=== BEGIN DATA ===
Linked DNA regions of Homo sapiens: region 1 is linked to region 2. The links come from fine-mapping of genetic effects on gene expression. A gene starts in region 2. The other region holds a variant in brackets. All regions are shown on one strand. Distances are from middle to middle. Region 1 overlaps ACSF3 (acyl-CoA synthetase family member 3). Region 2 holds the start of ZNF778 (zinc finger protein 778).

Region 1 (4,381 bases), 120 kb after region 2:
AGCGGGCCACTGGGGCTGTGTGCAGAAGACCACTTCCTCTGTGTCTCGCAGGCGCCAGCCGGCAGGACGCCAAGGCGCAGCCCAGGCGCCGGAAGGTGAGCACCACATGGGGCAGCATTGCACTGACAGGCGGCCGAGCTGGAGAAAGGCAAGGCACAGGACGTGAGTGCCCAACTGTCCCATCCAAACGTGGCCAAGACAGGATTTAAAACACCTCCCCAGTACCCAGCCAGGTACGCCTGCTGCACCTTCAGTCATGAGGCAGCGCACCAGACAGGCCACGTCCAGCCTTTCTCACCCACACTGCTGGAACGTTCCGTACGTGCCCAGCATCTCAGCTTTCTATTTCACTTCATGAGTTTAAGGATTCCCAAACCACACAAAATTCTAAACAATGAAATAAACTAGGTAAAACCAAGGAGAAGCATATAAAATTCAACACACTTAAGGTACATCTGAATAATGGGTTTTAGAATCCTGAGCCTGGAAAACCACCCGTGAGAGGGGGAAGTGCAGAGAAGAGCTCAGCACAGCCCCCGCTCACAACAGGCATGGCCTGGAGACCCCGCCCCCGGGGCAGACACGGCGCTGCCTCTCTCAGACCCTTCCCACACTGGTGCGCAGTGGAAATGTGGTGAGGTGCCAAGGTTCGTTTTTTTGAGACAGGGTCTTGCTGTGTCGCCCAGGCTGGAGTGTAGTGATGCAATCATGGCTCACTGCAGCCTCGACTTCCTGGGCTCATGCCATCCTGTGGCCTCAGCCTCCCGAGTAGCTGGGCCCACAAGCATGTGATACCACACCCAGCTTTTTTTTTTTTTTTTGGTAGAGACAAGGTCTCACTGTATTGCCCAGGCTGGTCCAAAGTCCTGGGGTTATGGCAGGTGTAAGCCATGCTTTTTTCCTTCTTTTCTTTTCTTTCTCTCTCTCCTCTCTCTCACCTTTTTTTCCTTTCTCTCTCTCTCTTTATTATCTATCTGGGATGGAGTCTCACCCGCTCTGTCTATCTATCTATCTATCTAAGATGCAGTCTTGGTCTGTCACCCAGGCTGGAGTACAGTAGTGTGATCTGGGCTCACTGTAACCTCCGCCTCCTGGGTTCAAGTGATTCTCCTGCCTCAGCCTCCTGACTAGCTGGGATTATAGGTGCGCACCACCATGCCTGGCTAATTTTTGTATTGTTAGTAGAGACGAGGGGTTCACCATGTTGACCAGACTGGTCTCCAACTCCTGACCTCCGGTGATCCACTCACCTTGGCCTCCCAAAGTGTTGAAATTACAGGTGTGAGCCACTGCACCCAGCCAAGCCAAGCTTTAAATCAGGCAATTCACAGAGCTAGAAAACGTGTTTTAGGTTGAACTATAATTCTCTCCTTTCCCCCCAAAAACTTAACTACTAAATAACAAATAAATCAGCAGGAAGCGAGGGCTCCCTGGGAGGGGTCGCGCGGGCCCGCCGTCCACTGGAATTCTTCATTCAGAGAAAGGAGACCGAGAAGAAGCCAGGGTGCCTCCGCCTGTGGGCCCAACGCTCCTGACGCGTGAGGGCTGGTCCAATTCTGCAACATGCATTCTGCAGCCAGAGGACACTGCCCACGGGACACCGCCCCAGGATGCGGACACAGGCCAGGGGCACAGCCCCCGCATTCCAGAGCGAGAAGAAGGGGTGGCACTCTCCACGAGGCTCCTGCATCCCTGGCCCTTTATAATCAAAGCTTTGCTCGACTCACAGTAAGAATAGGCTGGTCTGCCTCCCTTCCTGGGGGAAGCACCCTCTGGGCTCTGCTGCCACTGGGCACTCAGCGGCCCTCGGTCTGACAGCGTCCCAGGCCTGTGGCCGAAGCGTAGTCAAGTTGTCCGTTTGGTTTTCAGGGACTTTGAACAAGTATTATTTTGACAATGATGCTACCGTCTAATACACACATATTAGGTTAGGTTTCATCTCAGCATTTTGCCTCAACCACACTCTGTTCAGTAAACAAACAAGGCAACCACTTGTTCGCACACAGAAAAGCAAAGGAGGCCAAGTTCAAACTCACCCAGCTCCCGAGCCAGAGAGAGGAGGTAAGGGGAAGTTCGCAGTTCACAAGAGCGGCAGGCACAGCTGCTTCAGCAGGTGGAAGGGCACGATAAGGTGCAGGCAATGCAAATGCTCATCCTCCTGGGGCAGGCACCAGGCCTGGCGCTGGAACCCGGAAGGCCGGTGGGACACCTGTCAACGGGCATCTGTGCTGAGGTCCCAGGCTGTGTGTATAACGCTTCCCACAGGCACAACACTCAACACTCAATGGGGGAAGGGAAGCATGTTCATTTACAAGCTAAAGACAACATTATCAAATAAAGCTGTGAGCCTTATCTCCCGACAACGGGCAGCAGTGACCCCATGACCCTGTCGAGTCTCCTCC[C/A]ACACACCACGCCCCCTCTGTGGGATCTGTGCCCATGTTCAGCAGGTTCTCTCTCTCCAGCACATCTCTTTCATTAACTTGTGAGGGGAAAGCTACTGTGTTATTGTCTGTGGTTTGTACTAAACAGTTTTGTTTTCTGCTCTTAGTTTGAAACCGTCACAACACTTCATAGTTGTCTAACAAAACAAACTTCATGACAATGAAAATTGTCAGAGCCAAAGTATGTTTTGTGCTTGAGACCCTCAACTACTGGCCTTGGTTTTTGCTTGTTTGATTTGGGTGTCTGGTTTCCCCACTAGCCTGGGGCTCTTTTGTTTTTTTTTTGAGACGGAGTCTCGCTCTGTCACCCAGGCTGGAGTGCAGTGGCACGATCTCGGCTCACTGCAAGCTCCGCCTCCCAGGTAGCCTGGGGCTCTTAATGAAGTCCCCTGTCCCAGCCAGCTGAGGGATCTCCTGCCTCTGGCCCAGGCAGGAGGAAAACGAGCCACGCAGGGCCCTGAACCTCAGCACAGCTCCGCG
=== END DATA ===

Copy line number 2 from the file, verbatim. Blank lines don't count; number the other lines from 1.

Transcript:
Region 1 (4,381 bases), 120 kb after region 2: